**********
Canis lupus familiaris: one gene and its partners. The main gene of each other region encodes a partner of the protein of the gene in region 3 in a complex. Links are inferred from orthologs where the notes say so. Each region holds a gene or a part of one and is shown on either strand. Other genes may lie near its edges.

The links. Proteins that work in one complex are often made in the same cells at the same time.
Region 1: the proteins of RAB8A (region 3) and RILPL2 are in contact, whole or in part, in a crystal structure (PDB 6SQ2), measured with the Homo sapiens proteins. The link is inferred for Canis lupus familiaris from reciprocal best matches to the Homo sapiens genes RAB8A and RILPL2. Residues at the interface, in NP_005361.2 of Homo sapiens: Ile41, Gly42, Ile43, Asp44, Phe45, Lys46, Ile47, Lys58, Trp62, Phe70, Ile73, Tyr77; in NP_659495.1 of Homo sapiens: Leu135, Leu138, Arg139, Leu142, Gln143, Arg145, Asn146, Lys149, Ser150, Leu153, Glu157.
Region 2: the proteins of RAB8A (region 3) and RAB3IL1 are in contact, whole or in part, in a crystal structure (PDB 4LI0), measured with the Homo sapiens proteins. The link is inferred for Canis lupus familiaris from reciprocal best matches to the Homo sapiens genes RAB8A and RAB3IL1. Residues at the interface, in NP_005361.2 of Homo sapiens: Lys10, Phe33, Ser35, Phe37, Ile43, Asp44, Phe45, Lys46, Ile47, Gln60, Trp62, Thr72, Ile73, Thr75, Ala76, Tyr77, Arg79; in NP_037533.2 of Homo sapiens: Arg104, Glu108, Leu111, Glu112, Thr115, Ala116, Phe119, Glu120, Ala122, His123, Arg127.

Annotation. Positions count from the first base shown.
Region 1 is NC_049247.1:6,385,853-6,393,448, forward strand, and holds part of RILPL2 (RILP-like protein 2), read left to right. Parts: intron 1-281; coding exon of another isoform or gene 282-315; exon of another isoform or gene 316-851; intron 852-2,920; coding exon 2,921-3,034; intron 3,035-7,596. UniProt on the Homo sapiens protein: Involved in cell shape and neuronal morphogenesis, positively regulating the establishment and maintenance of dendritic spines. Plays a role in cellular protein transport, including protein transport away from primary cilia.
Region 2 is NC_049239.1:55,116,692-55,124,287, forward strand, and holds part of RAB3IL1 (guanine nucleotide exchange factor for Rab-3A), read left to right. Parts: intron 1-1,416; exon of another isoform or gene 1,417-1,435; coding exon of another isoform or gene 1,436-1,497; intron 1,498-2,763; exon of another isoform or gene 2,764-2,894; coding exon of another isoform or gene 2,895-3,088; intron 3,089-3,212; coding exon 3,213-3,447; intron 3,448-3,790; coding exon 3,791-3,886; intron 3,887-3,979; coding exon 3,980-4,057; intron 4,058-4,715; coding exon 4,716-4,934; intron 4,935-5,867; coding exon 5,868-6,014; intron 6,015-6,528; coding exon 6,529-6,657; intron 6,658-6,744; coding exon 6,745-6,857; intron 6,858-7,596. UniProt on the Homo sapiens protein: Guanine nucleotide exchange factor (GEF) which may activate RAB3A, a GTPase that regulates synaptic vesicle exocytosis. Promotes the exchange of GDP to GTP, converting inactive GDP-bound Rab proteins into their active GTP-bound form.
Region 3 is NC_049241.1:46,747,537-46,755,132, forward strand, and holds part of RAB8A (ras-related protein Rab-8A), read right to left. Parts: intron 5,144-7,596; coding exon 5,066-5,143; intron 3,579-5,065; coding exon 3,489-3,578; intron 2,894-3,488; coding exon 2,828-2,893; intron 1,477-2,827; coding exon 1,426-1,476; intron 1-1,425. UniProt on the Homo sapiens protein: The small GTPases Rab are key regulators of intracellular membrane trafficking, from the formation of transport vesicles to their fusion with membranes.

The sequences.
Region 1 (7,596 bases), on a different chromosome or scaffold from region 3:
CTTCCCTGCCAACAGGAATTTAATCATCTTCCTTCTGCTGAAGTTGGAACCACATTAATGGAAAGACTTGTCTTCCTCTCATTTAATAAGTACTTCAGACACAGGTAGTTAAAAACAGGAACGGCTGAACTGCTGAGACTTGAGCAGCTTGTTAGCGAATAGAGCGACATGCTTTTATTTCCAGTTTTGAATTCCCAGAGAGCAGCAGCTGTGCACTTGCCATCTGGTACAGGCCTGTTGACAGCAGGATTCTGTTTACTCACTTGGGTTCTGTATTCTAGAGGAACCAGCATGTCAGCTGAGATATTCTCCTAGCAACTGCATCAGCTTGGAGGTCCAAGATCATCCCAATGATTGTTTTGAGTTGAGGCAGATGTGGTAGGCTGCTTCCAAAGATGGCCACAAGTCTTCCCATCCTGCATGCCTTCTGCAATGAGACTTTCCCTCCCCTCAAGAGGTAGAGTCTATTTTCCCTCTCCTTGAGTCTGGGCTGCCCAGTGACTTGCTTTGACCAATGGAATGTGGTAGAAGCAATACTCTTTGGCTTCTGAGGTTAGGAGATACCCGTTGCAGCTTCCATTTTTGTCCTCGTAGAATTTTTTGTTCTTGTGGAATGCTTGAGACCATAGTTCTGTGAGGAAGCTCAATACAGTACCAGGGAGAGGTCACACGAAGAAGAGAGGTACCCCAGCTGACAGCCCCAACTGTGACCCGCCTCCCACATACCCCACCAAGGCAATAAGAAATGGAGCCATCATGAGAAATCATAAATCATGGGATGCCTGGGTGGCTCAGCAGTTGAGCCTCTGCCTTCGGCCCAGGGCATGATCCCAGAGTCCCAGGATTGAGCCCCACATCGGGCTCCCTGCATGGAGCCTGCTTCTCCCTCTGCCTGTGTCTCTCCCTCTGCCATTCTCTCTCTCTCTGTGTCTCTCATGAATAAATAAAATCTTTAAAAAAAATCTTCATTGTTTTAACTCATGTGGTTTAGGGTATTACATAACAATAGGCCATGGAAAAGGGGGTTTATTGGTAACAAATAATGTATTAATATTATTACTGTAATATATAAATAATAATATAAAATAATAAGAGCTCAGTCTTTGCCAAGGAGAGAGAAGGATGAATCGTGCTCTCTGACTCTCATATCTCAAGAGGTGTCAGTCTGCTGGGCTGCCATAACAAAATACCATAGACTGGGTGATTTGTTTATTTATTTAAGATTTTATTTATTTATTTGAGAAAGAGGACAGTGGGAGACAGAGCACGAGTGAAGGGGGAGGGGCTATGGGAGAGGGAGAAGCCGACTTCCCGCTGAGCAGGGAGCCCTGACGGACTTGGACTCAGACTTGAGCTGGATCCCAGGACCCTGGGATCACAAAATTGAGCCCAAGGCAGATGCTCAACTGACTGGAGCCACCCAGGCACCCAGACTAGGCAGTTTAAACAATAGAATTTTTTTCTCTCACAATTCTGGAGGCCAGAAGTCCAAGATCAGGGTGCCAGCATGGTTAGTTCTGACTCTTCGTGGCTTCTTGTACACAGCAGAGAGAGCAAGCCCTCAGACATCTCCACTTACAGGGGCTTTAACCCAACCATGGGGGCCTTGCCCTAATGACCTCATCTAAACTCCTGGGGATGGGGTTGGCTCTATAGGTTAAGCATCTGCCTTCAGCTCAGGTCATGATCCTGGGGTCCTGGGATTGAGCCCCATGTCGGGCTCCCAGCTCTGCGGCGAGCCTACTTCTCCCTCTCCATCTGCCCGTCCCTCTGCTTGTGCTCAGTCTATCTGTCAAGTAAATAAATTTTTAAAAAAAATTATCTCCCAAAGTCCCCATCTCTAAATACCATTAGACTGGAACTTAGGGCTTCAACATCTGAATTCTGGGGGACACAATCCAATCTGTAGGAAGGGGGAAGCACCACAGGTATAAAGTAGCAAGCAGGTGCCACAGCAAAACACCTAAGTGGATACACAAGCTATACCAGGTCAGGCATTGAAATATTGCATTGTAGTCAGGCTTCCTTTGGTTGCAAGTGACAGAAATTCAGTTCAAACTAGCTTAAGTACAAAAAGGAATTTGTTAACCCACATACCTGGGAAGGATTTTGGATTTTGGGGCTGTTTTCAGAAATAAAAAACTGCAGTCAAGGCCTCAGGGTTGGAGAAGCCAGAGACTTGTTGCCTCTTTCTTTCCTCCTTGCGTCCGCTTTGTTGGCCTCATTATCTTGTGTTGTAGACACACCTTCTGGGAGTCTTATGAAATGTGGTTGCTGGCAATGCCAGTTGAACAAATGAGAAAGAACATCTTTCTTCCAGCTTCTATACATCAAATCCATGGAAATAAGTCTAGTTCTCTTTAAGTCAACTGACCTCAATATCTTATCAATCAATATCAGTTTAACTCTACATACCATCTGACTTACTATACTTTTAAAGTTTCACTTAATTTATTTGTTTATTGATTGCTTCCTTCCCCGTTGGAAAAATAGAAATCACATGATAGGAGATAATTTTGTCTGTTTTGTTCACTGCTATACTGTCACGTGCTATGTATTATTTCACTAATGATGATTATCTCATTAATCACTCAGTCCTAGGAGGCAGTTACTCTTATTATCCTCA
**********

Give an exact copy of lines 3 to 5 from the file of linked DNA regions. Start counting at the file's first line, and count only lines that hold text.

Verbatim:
Region 1: the proteins of RAB8A (region 3) and RILPL2 are in contact, whole or in part, in a crystal structure (PDB 6SQ2), measured with the Homo sapiens proteins. The link is inferred for Canis lupus familiaris from reciprocal best matches to the Homo sapiens genes RAB8A and RILPL2. Residues at the interface, in NP_005361.2 of Homo sapiens: Ile41, Gly42, Ile43, Asp44, Phe45, Lys46, Ile47, Lys58, Trp62, Phe70, Ile73, Tyr77; in NP_659495.1 of Homo sapiens: Leu135, Leu138, Arg139, Leu142, Gln143, Arg145, Asn146, Lys149, Ser150, Leu153, Glu157.
Region 2: the proteins of RAB8A (region 3) and RAB3IL1 are in contact, whole or in part, in a crystal structure (PDB 4LI0), measured with the Homo sapiens proteins. The link is inferred for Canis lupus familiaris from reciprocal best matches to the Homo sapiens genes RAB8A and RAB3IL1. Residues at the interface, in NP_005361.2 of Homo sapiens: Lys10, Phe33, Ser35, Phe37, Ile43, Asp44, Phe45, Lys46, Ile47, Gln60, Trp62, Thr72, Ile73, Thr75, Ala76, Tyr77, Arg79; in NP_037533.2 of Homo sapiens: Arg104, Glu108, Leu111, Glu112, Thr115, Ala116, Phe119, Glu120, Ala122, His123, Arg127.

Annotation. Positions count from the first base shown.